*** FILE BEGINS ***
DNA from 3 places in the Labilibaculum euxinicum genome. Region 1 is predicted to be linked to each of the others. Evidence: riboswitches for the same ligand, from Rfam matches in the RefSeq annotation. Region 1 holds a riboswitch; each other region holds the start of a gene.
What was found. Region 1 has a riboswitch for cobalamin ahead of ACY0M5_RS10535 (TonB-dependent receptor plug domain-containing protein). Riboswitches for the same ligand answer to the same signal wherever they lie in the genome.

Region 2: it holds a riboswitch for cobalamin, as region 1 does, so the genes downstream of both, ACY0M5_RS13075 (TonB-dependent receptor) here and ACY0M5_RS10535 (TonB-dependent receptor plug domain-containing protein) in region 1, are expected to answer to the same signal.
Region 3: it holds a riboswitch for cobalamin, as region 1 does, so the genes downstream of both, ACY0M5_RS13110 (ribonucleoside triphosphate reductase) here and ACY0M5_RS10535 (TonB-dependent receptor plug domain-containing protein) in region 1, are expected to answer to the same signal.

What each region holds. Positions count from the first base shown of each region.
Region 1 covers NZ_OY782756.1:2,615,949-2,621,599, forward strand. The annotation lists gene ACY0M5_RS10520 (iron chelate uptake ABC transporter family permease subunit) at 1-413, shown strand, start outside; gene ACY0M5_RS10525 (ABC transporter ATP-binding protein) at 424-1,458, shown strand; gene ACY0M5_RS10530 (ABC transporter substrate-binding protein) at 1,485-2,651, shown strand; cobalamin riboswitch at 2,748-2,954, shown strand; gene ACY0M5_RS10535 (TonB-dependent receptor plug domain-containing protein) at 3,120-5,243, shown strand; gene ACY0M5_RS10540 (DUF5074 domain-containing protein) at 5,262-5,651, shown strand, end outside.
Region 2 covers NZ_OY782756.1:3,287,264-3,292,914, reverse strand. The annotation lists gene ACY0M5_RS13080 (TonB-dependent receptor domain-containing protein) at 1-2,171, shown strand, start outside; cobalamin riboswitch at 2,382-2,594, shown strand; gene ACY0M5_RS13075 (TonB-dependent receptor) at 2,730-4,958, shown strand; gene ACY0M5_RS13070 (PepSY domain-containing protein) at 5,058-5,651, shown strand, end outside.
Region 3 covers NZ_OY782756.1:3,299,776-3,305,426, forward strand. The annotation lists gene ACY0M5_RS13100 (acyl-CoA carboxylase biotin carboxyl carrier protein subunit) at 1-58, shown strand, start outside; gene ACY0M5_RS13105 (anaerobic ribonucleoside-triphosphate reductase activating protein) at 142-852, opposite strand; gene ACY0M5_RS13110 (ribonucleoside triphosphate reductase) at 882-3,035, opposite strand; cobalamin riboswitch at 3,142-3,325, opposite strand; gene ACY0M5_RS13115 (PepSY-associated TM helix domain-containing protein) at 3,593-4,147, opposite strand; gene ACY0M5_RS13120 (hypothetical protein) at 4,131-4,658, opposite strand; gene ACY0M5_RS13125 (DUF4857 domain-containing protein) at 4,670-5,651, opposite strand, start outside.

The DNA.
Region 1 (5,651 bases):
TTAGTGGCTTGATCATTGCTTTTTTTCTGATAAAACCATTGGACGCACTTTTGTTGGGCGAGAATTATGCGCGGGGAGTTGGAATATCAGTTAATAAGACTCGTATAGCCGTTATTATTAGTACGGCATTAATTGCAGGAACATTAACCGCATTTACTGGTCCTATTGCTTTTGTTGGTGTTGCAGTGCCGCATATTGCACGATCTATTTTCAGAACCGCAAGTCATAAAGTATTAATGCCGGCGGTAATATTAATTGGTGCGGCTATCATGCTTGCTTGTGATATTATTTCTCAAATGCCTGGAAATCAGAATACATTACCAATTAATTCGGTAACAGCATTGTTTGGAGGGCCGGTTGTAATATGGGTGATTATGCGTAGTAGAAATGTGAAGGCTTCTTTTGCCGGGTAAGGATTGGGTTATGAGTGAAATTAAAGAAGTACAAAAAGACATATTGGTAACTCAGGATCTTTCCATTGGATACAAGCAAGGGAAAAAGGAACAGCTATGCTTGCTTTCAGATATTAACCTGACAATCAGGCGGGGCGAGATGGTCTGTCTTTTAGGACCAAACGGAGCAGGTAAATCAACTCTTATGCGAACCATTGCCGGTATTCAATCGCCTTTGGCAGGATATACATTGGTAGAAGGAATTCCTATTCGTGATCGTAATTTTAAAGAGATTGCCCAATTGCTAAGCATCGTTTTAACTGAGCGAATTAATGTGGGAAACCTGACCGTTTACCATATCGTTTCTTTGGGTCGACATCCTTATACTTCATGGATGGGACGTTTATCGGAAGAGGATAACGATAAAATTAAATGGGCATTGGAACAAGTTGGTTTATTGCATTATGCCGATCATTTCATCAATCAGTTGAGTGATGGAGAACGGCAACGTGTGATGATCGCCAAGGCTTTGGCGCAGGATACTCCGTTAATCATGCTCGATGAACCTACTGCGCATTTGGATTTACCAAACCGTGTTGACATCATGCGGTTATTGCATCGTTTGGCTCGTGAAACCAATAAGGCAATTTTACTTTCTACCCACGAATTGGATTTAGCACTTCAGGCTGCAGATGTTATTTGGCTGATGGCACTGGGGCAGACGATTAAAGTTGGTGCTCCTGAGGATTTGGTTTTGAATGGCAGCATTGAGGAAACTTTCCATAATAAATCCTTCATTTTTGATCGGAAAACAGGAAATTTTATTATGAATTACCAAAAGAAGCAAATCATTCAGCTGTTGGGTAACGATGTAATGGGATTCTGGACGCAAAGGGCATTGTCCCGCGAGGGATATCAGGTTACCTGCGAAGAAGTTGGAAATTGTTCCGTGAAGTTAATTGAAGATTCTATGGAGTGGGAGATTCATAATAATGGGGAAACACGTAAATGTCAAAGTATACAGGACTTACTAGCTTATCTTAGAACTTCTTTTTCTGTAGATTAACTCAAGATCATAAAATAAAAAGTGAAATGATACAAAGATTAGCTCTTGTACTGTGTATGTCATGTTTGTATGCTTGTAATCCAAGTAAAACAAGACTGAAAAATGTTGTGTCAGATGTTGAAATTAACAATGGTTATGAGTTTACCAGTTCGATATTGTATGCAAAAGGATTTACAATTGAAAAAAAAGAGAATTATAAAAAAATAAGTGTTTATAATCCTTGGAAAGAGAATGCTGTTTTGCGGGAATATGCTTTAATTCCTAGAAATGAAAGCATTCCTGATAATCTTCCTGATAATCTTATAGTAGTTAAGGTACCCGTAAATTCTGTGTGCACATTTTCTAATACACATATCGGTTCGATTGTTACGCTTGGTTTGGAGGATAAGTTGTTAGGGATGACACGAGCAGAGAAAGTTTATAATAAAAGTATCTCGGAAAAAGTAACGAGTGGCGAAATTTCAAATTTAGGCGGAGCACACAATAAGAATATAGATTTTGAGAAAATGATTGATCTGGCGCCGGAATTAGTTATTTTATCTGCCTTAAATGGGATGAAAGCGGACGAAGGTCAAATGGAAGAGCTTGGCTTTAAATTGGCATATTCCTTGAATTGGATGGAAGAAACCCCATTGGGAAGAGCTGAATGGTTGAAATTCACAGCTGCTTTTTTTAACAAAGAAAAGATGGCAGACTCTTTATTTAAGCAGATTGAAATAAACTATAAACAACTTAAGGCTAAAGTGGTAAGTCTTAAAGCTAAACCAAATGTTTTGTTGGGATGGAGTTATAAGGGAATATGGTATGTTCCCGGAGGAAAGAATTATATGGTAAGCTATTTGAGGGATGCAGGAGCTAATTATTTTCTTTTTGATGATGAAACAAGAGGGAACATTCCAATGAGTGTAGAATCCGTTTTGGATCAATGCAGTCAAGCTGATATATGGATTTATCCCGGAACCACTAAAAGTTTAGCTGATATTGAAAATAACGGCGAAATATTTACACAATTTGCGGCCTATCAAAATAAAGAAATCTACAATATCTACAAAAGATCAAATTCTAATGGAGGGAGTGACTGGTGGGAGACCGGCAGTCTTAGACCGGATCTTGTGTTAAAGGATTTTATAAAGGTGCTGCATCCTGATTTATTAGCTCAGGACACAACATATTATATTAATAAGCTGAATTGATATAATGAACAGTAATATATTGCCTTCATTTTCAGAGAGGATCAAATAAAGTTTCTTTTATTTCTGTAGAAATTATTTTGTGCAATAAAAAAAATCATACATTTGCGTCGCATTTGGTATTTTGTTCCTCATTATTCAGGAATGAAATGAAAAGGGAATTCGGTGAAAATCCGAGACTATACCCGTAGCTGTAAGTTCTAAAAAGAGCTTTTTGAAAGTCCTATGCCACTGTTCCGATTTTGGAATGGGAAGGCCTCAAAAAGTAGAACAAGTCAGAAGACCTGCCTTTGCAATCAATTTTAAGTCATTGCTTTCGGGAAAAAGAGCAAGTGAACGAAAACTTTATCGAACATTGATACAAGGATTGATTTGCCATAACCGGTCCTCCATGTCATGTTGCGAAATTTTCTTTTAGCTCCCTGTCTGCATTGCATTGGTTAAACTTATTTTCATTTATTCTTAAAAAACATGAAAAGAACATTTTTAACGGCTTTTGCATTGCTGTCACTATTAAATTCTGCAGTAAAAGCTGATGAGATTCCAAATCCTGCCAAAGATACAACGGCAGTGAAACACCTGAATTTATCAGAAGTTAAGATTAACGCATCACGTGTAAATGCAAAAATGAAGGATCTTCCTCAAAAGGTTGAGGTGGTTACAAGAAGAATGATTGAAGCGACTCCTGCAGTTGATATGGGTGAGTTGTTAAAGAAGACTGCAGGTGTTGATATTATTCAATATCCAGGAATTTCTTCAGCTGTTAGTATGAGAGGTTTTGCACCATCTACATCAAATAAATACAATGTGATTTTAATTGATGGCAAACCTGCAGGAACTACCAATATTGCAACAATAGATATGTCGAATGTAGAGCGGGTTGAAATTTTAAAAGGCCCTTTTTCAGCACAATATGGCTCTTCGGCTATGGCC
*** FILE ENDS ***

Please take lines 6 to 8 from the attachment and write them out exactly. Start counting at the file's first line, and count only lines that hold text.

Region 1 covers NZ_OY782756.1:2,615,949-2,621,599, forward strand. The annotation lists gene ACY0M5_RS10520 (iron chelate uptake ABC transporter family permease subunit) at 1-413, shown strand, start outside; gene ACY0M5_RS10525 (ABC transporter ATP-binding protein) at 424-1,458, shown strand; gene ACY0M5_RS10530 (ABC transporter substrate-binding protein) at 1,485-2,651, shown strand; cobalamin riboswitch at 2,748-2,954, shown strand; gene ACY0M5_RS10535 (TonB-dependent receptor plug domain-containing protein) at 3,120-5,243, shown strand; gene ACY0M5_RS10540 (DUF5074 domain-containing protein) at 5,262-5,651, shown strand, end outside.
Region 2 covers NZ_OY782756.1:3,287,264-3,292,914, reverse strand. The annotation lists gene ACY0M5_RS13080 (TonB-dependent receptor domain-containing protein) at 1-2,171, shown strand, start outside; cobalamin riboswitch at 2,382-2,594, shown strand; gene ACY0M5_RS13075 (TonB-dependent receptor) at 2,730-4,958, shown strand; gene ACY0M5_RS13070 (PepSY domain-containing protein) at 5,058-5,651, shown strand, end outside.
Region 3 covers NZ_OY782756.1:3,299,776-3,305,426, forward strand. The annotation lists gene ACY0M5_RS13100 (acyl-CoA carboxylase biotin carboxyl carrier protein subunit) at 1-58, shown strand, start outside; gene ACY0M5_RS13105 (anaerobic ribonucleoside-triphosphate reductase activating protein) at 142-852, opposite strand; gene ACY0M5_RS13110 (ribonucleoside triphosphate reductase) at 882-3,035, opposite strand; cobalamin riboswitch at 3,142-3,325, opposite strand; gene ACY0M5_RS13115 (PepSY-associated TM helix domain-containing protein) at 3,593-4,147, opposite strand; gene ACY0M5_RS13120 (hypothetical protein) at 4,131-4,658, opposite strand; gene ACY0M5_RS13125 (DUF4857 domain-containing protein) at 4,670-5,651, opposite strand, start outside.